Planting Lettuce in Containers

Lettuce grows well in containers because it doesn’t require a lot of room for its roots. However, containers should be at least six inches deep, and you will need the container to have holes in it to provide drainage. The soil in containers heats up more quickly and to higher temperatures than soil in the garden, making it possible for plants to get sunscald on their leaves. They may also have foliage burned where it touches the sides of the container, and in warm weather, containers may not retain water very long. For these reasons, choose containers light in color or paint them white if you garden in a warm region, and avoid those made out of plastic, metal, or terra cotta. Instead, choose clay, coir, concrete, fabric, fiber-resin, glazed ceramic, polystyrene, pressed paper, or wood containers. Place containers in spots that will get at least six hours of sun as well as some shade in the afternoon, and choose larger ones when you can so they will not need water as frequently.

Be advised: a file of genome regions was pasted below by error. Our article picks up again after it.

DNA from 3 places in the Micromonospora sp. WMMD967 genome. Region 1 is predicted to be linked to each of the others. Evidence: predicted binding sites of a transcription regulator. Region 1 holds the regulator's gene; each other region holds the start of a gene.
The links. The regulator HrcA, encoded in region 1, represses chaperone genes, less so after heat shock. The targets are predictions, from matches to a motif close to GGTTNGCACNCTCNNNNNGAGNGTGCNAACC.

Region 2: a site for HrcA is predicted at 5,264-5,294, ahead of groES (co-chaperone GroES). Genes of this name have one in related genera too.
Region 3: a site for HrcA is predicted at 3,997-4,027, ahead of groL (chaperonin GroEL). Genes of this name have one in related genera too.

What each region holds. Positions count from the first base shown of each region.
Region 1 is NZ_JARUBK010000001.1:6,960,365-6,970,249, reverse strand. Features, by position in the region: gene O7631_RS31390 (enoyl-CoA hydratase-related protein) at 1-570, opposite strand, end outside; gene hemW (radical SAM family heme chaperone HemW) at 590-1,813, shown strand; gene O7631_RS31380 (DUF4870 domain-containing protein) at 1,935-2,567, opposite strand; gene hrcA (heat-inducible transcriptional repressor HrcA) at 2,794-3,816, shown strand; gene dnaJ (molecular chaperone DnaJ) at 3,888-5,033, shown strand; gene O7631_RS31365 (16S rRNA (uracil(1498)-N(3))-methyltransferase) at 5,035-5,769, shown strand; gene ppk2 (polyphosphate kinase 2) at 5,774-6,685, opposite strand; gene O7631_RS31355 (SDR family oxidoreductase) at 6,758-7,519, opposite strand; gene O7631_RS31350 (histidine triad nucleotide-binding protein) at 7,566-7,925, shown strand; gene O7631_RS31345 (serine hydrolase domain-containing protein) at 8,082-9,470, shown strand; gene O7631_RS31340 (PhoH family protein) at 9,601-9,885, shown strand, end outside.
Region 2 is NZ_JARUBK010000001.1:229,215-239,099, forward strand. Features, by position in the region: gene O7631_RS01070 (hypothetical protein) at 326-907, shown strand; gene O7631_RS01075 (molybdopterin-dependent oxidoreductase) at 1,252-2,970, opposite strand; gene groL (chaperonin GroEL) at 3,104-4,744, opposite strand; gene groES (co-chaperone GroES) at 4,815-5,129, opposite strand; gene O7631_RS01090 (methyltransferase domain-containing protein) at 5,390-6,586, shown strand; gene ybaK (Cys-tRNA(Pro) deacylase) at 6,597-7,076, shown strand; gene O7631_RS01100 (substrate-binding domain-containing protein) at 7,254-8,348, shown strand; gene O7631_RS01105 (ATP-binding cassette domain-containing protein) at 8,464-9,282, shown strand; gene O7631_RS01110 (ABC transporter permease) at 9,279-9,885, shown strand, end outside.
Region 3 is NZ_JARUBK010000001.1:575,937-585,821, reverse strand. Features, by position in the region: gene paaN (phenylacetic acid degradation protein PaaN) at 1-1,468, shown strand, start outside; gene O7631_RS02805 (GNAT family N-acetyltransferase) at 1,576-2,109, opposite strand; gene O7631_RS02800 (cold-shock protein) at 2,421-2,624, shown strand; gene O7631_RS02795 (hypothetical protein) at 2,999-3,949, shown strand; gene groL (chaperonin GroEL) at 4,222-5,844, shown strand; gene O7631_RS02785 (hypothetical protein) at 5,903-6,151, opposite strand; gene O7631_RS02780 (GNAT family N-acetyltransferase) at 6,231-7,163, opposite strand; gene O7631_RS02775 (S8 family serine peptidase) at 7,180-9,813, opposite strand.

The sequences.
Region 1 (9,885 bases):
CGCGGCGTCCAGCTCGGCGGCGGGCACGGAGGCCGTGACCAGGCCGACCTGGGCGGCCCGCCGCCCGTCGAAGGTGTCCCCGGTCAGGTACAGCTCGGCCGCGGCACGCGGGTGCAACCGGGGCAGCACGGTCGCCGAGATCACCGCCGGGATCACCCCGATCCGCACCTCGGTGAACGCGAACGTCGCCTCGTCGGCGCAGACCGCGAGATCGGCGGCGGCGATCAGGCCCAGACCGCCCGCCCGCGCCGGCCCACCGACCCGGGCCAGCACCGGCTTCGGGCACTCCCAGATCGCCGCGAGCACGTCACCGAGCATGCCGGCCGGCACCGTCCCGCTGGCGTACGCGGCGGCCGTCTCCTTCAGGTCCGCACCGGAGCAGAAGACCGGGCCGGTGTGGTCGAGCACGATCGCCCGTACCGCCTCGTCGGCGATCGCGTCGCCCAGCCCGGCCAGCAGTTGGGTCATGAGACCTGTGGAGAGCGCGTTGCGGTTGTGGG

Soil for growing lettuce in containers should be rich in organic material, such as compost or peat. You can add well-rotted manure or additional compost to the soil to make it richer if you like. The soil you use should be loose and loamy, providing lots of drainage. You can treat with a balanced fertilizer, like a granular or water-soluble 5-5-5 or 10-10-10 fertilizer, diluted to half strength, before planting your seeds. Continue fertilizing about every two weeks.